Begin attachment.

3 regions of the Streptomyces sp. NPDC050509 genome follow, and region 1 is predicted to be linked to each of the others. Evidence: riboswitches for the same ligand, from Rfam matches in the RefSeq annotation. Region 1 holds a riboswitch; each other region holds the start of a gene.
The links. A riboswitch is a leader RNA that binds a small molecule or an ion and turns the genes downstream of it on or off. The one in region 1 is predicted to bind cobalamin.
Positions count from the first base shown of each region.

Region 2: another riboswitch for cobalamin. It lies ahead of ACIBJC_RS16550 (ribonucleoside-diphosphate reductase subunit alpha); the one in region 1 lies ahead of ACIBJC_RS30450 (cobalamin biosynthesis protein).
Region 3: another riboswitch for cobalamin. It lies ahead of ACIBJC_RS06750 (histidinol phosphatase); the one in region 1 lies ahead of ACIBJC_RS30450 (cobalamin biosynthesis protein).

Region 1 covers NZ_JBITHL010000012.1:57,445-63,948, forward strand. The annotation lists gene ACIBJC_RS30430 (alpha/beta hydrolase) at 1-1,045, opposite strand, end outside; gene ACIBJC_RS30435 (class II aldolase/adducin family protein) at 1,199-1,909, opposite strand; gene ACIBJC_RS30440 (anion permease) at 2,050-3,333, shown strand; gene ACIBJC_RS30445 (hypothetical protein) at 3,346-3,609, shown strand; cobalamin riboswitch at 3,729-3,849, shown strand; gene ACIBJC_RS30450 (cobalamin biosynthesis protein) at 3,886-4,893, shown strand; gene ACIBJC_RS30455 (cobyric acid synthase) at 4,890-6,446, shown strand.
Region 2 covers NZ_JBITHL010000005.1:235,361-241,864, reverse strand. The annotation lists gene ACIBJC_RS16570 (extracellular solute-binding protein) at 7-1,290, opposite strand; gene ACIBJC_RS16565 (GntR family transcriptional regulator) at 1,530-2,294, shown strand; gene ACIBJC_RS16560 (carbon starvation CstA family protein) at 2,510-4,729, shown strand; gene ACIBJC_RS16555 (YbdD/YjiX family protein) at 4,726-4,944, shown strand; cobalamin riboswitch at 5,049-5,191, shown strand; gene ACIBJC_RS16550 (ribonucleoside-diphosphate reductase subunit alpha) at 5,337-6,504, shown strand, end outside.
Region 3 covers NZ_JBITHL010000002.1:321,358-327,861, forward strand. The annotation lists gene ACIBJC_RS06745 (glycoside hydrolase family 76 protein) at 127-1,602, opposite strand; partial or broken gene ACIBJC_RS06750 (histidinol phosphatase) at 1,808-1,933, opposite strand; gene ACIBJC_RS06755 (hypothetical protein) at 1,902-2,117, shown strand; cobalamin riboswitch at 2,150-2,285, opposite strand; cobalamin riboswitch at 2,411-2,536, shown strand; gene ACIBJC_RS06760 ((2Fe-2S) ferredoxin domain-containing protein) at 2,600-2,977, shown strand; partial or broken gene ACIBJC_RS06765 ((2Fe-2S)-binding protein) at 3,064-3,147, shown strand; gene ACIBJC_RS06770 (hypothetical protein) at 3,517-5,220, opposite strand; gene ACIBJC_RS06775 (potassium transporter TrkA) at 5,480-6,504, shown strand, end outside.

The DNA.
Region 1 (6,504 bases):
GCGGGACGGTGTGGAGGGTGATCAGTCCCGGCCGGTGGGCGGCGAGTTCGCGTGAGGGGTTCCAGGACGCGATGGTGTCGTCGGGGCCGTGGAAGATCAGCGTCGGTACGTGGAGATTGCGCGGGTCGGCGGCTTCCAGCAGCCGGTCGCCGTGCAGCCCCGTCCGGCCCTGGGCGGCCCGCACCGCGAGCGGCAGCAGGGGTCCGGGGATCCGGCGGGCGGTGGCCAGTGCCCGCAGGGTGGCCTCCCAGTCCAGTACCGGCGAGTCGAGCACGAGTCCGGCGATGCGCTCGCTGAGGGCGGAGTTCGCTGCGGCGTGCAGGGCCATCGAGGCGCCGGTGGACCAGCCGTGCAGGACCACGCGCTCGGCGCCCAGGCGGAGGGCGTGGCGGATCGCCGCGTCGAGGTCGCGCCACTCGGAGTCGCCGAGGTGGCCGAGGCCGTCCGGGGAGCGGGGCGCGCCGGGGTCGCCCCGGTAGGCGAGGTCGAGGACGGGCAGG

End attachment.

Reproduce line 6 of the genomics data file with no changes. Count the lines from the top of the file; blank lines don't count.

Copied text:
Region 1 covers NZ_JBITHL010000012.1:57,445-63,948, forward strand. The annotation lists gene ACIBJC_RS30430 (alpha/beta hydrolase) at 1-1,045, opposite strand, end outside; gene ACIBJC_RS30435 (class II aldolase/adducin family protein) at 1,199-1,909, opposite strand; gene ACIBJC_RS30440 (anion permease) at 2,050-3,333, shown strand; gene ACIBJC_RS30445 (hypothetical protein) at 3,346-3,609, shown strand; cobalamin riboswitch at 3,729-3,849, shown strand; gene ACIBJC_RS30450 (cobalamin biosynthesis protein) at 3,886-4,893, shown strand; gene ACIBJC_RS30455 (cobyric acid synthase) at 4,890-6,446, shown strand.